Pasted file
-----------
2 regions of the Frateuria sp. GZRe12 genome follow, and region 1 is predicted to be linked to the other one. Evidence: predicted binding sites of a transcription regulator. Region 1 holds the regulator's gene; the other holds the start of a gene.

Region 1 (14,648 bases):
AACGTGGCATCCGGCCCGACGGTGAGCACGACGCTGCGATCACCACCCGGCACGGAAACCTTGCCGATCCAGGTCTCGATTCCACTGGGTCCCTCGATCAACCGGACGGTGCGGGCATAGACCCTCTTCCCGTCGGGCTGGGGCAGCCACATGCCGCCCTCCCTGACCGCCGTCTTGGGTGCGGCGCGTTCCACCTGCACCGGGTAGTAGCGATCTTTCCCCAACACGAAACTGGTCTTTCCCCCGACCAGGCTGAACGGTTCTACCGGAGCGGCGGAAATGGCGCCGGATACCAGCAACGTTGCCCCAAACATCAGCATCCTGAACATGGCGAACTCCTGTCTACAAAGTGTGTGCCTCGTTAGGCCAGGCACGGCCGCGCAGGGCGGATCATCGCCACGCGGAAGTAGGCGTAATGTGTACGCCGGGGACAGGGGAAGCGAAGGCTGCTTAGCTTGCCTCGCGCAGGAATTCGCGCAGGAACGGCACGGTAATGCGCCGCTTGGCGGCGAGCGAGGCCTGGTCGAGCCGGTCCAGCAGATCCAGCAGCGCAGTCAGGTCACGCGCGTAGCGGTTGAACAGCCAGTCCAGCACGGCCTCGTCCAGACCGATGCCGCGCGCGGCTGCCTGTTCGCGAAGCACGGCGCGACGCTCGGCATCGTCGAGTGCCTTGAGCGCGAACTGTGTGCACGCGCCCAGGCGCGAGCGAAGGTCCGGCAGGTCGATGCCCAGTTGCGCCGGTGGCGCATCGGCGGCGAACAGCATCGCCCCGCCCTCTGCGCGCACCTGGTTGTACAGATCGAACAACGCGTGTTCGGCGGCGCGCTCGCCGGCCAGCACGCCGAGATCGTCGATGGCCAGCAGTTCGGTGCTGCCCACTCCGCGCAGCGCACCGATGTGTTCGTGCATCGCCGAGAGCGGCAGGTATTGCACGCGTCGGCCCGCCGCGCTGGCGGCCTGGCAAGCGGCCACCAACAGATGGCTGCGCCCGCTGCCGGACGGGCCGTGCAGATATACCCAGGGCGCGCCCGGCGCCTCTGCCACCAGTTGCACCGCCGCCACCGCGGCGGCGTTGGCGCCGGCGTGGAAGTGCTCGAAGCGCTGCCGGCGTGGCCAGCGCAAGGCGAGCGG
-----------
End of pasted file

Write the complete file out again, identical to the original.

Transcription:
2 regions of the Frateuria sp. GZRe12 genome follow, and region 1 is predicted to be linked to the other one. Evidence: predicted binding sites of a transcription regulator. Region 1 holds the regulator's gene; the other holds the start of a gene.

Region 1 (14,648 bases):
AACGTGGCATCCGGCCCGACGGTGAGCACGACGCTGCGATCACCACCCGGCACGGAAACCTTGCCGATCCAGGTCTCGATTCCACTGGGTCCCTCGATCAACCGGACGGTGCGGGCATAGACCCTCTTCCCGTCGGGCTGGGGCAGCCACATGCCGCCCTCCCTGACCGCCGTCTTGGGTGCGGCGCGTTCCACCTGCACCGGGTAGTAGCGATCTTTCCCCAACACGAAACTGGTCTTTCCCCCGACCAGGCTGAACGGTTCTACCGGAGCGGCGGAAATGGCGCCGGATACCAGCAACGTTGCCCCAAACATCAGCATCCTGAACATGGCGAACTCCTGTCTACAAAGTGTGTGCCTCGTTAGGCCAGGCACGGCCGCGCAGGGCGGATCATCGCCACGCGGAAGTAGGCGTAATGTGTACGCCGGGGACAGGGGAAGCGAAGGCTGCTTAGCTTGCCTCGCGCAGGAATTCGCGCAGGAACGGCACGGTAATGCGCCGCTTGGCGGCGAGCGAGGCCTGGTCGAGCCGGTCCAGCAGATCCAGCAGCGCAGTCAGGTCACGCGCGTAGCGGTTGAACAGCCAGTCCAGCACGGCCTCGTCCAGACCGATGCCGCGCGCGGCTGCCTGTTCGCGAAGCACGGCGCGACGCTCGGCATCGTCGAGTGCCTTGAGCGCGAACTGTGTGCACGCGCCCAGGCGCGAGCGAAGGTCCGGCAGGTCGATGCCCAGTTGCGCCGGTGGCGCATCGGCGGCGAACAGCATCGCCCCGCCCTCTGCGCGCACCTGGTTGTACAGATCGAACAACGCGTGTTCGGCGGCGCGCTCGCCGGCCAGCACGCCGAGATCGTCGATGGCCAGCAGTTCGGTGCTGCCCACTCCGCGCAGCGCACCGATGTGTTCGTGCATCGCCGAGAGCGGCAGGTATTGCACGCGTCGGCCCGCCGCGCTGGCGGCCTGGCAAGCGGCCACCAACAGATGGCTGCGCCCGCTGCCGGACGGGCCGTGCAGATATACCCAGGGCGCGCCCGGCGCCTCTGCCACCAGTTGCACCGCCGCCACCGCGGCGGCGTTGGCGCCGGCGTGGAAGTGCTCGAAGCGCTGCCGGCGTGGCCAGCGCAAGGCGAGCGG